Use of cloth masks in the practice of infection control – evidence and policy gaps

  • Abrar Ahmad Chughtai School of Public Health and Community Medicine, Faculty of Medicine, University of New South Wales, Australia
  • Holly Seale School of Public Health and Community Medicine, Faculty of Medicine, University of New South Wales, Australia
  • Chandini Raina MacIntyre 1. School of Public Health and Community Medicine, Faculty of Medicine, University of New South Wales, Australia 2. National Centre for Immunization Research and Surveillance of Vaccine Preventable Diseases (NCIRS), The Children’s Hospital at Westmead, Australia

Abstract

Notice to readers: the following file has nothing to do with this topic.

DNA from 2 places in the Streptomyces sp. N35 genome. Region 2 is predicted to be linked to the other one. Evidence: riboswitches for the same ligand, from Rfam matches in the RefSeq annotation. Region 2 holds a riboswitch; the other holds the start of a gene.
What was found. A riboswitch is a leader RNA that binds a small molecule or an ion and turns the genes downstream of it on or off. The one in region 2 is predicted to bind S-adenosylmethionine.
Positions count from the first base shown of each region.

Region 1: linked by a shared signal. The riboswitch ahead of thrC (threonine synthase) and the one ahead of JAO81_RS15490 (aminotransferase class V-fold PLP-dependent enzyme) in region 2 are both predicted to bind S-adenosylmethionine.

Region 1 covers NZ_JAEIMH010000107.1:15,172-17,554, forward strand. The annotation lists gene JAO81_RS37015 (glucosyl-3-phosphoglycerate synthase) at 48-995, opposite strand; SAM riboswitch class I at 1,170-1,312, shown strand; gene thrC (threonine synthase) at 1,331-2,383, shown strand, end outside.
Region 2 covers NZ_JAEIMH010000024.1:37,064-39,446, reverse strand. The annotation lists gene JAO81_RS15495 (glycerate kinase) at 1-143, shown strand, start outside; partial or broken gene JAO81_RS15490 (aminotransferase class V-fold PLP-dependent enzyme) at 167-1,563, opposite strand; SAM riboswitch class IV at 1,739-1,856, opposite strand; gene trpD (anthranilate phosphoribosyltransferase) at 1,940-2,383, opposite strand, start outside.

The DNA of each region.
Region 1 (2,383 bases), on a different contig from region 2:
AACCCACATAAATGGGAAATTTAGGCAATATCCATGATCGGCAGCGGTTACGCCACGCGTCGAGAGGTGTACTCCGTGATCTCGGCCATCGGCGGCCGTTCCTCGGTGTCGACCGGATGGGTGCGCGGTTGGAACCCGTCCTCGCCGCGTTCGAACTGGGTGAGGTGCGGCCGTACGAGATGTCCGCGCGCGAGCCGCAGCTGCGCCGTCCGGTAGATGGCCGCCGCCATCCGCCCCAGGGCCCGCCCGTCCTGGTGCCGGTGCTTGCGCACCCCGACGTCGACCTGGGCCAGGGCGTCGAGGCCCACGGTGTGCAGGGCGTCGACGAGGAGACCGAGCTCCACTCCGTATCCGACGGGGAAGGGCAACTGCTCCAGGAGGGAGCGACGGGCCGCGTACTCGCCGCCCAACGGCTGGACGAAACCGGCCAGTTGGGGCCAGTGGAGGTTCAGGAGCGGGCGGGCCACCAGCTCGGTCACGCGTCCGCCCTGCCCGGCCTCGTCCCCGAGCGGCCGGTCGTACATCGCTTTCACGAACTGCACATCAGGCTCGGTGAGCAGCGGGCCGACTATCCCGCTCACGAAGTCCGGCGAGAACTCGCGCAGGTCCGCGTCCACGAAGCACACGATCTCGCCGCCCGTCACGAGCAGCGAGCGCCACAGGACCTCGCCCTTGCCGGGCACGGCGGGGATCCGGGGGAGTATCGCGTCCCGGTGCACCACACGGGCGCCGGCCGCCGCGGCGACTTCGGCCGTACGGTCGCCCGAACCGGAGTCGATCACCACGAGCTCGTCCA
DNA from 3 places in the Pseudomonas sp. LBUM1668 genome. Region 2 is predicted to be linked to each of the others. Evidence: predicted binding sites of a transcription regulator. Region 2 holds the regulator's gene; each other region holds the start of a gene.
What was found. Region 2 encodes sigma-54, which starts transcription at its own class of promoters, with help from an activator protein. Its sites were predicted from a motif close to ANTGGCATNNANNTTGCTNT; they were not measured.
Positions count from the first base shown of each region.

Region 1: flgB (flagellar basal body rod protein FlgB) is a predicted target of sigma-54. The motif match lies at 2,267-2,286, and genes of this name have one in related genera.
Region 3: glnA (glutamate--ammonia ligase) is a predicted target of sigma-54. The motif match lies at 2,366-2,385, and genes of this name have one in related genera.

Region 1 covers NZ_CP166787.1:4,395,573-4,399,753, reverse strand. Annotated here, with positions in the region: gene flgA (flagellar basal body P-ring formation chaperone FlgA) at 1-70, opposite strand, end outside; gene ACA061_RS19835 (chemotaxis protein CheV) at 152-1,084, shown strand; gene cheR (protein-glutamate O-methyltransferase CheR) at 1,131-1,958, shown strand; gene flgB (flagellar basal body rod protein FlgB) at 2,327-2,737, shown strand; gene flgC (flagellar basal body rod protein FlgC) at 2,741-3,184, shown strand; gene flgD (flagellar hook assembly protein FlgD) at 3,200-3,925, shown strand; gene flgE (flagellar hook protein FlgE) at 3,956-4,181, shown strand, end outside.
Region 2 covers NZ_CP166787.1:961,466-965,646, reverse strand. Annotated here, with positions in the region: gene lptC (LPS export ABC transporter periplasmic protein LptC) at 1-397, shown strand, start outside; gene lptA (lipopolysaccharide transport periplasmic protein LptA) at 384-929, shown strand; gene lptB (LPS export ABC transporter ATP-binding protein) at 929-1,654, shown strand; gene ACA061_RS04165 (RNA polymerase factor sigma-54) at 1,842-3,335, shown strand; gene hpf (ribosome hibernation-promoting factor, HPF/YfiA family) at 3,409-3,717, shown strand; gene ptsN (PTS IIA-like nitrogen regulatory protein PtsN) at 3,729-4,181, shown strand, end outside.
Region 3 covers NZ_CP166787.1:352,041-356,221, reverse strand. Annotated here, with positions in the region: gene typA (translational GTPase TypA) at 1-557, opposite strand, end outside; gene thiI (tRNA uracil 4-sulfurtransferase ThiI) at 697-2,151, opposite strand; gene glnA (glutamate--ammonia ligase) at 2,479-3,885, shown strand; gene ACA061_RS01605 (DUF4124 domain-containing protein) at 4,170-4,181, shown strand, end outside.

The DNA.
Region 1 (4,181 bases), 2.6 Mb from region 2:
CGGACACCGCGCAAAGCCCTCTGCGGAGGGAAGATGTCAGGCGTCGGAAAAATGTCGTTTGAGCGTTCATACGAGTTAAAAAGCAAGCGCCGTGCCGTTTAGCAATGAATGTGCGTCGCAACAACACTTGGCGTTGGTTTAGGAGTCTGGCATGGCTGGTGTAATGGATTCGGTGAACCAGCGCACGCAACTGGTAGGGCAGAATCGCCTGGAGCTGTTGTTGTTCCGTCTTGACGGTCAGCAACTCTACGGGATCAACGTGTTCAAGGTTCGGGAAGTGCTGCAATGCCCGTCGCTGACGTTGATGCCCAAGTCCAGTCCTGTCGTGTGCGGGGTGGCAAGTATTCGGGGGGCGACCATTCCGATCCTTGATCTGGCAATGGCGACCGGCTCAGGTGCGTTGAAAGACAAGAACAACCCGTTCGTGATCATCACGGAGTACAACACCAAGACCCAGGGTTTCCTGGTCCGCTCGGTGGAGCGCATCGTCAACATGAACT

Cloth masks are commonly used in low and middle income countries. It is generally believed that the primary purpose of cloth masks is to prevent spread of infections from the wearer. However, historical evidence shows that they had been used in the past for protection of health care workers (HCWs) from respiratory infections. Currently there is a lack of evidence on the efficacy of cloth masks. In this paper, we examined the evidence on the efficacy of cloth masks and discuss the use of cloth masks as a mode of protection from infections in HCWs. We also discuss various methods to improve the effectiveness of cloth masks; for example; type of fabric, masks design and face fit. Further research is required to validate the use of cloth masks in HCWs for prevention of respiratory infections.

Author Biography

Abrar Ahmad Chughtai, School of Public Health and Community Medicine, Faculty of Medicine, University of New South Wales, Australia
Research Officer, UNSW
Published
2013-06-19
Section
Original Articles